Go to sleep and smell the roses

3 minute read

A nightly remembrance of things past is not to be sniffed at.

Regular readers of the Back Page may be aware that your correspondent is afflicted with anosmia, so unsurprisingly any research that emerges regarding the sense of smell, or lack of it, is bound to grab our attention.

This week’s offering comes from boffins at the Irvine Center for the Neurobiology of Learning and Memory, University of California, and involves the relationship between smells and dementia.

In a study published in the journal Frontiers in Neuroscience, the researchers examined whether exposing older adults to an array of odours while they slept could boost cognitive capacity and help ward off dementia.

The thinking behind the experiment is based on the proven direct links between the olfactory senses and memory centres in the brain, as evidenced by the capacity of certain smells to trigger vivid memories of past events – a phenomenon known as a Proustian rush

To test the theory, a group of 43 folks, aged between 60 and 85 and not experiencing any memory loss, were split into two groups.

The first cohort were given oil diffusers containing strong-smelling scents, such as eucalyptus, rose, orange and peppermint, which they were asked to activate for two hours as they were heading off to the land of nod.

The second cohort were also given diffusers and the same instructions, but these contained sham cartridges containing little to no scent.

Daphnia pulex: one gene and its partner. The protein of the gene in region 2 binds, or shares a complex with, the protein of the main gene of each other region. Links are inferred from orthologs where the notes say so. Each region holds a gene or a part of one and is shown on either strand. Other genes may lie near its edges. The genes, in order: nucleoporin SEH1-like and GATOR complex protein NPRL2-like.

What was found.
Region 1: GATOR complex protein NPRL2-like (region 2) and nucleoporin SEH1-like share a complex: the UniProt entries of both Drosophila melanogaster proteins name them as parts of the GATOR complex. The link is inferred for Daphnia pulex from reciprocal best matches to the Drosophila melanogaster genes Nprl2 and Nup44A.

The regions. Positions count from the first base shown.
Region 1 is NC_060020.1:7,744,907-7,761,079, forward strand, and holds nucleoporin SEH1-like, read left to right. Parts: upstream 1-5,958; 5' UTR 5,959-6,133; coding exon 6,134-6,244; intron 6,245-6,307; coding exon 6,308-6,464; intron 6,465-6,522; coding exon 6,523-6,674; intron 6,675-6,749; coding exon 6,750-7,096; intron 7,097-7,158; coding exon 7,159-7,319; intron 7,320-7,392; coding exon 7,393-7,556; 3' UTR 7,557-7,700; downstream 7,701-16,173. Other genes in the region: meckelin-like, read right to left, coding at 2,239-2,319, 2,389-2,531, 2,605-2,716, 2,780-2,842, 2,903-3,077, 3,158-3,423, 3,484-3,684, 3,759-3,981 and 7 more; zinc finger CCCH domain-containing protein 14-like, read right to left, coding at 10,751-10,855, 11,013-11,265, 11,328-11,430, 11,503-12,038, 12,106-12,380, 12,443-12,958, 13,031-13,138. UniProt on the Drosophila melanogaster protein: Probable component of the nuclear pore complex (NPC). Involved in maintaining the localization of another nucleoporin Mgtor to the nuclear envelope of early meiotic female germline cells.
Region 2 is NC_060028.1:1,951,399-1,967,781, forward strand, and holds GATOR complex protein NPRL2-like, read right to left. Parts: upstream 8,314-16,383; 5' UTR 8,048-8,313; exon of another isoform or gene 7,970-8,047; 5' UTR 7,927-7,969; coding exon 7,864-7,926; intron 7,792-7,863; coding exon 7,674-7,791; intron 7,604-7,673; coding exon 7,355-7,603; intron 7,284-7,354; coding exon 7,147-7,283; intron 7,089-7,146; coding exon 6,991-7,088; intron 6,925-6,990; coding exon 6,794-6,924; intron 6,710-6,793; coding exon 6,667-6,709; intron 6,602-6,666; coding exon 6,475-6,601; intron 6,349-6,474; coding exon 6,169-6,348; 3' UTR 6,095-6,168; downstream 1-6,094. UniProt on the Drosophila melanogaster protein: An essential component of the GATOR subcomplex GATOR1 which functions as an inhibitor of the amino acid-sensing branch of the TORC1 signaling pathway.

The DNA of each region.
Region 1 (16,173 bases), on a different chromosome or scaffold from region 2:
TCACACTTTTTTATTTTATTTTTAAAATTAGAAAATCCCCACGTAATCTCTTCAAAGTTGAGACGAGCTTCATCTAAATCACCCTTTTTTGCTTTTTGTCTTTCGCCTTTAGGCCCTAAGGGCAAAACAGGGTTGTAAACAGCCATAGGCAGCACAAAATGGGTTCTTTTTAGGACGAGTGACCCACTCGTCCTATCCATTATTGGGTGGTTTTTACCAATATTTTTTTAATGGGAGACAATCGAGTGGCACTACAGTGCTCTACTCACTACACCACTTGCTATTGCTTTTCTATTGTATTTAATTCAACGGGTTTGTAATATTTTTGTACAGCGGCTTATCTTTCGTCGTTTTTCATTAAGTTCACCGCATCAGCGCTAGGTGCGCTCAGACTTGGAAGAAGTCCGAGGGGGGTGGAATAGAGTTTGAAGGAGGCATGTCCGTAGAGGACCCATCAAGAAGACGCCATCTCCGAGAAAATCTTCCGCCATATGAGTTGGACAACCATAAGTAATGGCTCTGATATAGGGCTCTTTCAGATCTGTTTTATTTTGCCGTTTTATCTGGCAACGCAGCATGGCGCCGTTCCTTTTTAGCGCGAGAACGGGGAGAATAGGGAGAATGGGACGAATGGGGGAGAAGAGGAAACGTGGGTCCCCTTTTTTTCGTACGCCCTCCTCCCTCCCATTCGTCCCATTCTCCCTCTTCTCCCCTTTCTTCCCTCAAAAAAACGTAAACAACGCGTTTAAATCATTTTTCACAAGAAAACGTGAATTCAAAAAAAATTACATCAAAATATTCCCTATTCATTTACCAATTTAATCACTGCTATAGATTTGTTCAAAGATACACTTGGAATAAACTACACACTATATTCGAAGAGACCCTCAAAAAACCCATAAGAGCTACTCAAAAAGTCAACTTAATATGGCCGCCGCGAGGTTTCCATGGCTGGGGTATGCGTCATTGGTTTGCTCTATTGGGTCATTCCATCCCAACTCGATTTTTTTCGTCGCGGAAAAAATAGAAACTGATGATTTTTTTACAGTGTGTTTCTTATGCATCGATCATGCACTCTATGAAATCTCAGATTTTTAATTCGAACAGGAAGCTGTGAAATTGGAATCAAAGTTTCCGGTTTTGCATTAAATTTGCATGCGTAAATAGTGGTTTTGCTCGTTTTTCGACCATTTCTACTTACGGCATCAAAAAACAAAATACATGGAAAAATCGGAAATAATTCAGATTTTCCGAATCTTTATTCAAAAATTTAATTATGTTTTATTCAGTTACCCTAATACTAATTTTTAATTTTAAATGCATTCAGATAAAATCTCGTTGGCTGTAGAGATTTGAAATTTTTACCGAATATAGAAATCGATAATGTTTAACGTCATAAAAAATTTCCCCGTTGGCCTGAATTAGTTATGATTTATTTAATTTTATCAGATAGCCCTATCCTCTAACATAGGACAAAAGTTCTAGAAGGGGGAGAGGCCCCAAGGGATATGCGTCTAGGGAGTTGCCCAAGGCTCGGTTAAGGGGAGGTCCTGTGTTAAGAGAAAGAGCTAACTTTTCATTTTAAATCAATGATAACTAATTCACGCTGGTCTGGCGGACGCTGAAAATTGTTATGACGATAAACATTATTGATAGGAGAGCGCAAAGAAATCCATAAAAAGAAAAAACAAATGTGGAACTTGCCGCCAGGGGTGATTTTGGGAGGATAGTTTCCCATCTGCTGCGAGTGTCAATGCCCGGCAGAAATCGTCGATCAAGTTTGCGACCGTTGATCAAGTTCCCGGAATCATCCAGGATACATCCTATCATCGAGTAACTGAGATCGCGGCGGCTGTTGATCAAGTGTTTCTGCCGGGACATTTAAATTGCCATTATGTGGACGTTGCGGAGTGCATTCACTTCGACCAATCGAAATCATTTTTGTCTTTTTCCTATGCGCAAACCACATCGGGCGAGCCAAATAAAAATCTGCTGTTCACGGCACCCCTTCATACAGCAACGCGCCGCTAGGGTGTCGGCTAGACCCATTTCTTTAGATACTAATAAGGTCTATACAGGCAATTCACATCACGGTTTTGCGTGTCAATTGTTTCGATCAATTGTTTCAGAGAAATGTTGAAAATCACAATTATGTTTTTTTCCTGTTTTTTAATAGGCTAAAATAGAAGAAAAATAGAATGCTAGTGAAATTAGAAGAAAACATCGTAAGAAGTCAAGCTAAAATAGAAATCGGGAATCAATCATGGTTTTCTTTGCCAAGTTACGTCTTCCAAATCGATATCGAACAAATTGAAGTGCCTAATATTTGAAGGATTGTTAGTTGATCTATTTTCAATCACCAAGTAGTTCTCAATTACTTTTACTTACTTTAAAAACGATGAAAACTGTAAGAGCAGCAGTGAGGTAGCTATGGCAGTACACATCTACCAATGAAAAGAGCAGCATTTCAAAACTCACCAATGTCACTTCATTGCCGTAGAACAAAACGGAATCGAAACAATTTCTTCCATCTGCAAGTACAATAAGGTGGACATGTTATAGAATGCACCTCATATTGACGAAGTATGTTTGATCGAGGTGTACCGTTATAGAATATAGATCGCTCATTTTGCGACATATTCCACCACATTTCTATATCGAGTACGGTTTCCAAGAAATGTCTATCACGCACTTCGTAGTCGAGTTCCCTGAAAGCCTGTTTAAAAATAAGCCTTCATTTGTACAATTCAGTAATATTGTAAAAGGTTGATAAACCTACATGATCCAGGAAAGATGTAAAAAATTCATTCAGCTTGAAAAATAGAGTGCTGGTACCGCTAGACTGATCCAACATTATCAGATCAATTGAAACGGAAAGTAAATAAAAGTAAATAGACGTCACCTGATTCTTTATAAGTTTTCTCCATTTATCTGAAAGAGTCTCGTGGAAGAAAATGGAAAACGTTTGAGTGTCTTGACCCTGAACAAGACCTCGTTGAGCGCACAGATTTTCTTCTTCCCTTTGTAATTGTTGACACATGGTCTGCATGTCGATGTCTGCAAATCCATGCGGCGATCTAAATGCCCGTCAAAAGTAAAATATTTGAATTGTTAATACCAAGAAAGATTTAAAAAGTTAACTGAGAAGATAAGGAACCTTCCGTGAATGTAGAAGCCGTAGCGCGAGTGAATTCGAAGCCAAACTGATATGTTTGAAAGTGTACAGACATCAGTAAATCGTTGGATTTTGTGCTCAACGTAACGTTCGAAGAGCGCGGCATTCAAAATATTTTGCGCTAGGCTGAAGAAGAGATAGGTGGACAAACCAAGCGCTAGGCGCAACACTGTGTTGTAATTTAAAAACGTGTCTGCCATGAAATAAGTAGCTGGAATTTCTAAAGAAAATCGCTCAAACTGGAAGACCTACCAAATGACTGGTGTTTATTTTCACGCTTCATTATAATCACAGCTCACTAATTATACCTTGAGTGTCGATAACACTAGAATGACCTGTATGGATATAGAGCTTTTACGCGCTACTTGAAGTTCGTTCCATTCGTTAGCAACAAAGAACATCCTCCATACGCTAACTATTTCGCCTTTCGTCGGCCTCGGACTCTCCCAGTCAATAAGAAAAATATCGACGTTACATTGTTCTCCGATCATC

The results, as measured by a word learning test undertaken by all participants at the beginning and end of the six-month study period, were dramatic.

“A statistically significant 226% improvement was observed in the enriched group compared to the control group on the Rey Auditory Verbal Learning Test,” the study authors said.

What’s more, that result was backed-up by imaging that revealed improved functioning in the brain pathway associated with the formation and retrieval of memories, the left uncinate fasciculus, they said.

“The olfactory sense has the special privilege of being directly connected to the brain’s memory circuits,” Michael Yassa, a neurobiology professor at CNLM, said in a statement.

“However, unlike with vision changes that we treat with glasses and hearing aids for hearing impairment, there has been no intervention for the loss of smell.”

While acknowledging the need for further research using a much larger sample size, and including participants with diagnosed memory loss, the authors concluded that “olfactory enrichment may provide an effective and low-effort pathway to improved brain health”.

With a close family history of vascular dementia, your smell-deprived correspondent is now reconsidering his previous scepticism towards aromatherapy and is googling scent diffusers as we speak.

Sending story tips to penny@medicalrepublic.com.au is a non-drug intervention guaranteed to boost your cognitive capacity.   

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